The woodwoman and her helpers stack sawn jarrah sleepers against the back fence. One hundred and twenty dollars for a six by four. They had no change. Our first transaction and I wasn’t feeling generous about a thirty dollar tip. So Macca and Animal sped up the lane, with malice I thought, the trailer swaying in a spray of stones and dust. Hannah, the woodwoman, stayed and talked about the ugliness of palms. Stupid trees long and naked with no shade potential. The people who planted them didn’t realise what mess makers they were. A hangover from the eighties when everyone was mad for them, but this desert town is no place for a tropical palm. She hoped it didn’t rain as the red mud was ferocious. Glued itself to boots and shoes and didn’t budge except onto any indoor surface. She reckoned her kids believed she was created to clean mud off stuff. She was in a hurry and had to go to work making pizzas for hungry bastards. The men came back from getting the change. Tried to break the land speed record down the back lane.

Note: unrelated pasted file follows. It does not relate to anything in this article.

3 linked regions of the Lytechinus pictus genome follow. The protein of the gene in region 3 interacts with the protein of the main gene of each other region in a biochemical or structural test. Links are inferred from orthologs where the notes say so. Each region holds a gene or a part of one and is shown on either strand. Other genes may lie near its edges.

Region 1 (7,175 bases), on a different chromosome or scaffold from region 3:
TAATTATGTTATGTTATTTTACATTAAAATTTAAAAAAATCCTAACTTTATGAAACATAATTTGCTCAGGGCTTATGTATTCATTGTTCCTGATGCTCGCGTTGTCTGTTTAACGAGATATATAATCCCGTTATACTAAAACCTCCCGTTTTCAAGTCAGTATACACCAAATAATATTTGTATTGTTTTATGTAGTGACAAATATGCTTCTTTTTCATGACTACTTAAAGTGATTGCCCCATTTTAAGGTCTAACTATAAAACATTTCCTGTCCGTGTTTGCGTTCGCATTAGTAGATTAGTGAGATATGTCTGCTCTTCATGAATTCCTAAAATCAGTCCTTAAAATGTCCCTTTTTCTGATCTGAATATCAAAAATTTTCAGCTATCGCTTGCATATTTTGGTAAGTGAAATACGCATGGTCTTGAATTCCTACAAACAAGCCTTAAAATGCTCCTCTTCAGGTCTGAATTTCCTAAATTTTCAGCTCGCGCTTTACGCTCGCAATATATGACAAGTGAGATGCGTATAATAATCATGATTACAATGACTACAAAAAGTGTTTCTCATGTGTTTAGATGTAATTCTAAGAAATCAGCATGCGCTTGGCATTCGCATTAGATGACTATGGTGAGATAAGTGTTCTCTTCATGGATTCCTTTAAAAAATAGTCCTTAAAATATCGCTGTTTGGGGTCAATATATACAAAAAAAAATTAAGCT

Someone is drilling.
A kid is in trouble.
My shadow chases my pen.
Cabbage moths love dance across the sky.
Crouching clouds begin to creep.
A leaf hobbles across the pavers.
I prop the gate open.
Look at the new neat woodpile.
The sawn red ends of wood.
I photograph the wood and the stupid palms.
My cup is empty.
Incense burns low.
As I preview the photographs,
I see my reflection in the camera screen.
Wrinkled and white.
That’s me now,
I say to myself,
Get used to it.

I met Coral at the WA Poetry Festival and loved her work. She is a dynamic reader and the kind of gutsy person who starts up a press (Mulla Mulla) to publish poetry. But she is an all-rounder, she does lots of stuff.
"Coral Carter is attracted to doing things which begin with P, poet, photographer and publisher.

Coral lives in Kalgoorlie Western Australia walking daily on the country she was born in." 

Monday, September 12, 2011

Tuesday Poem - A Day In The Life by Andrew Burke

A Day In The Life

My chest clenches
and I fumble in my pocket
for the Nitrolingual spray.

I'm walking
my damaged heart and dog
through tall gums.

You can watch so much
television, you can nap
just so many hours

then you itch
to do things, simple things
like stretch your legs

and walk.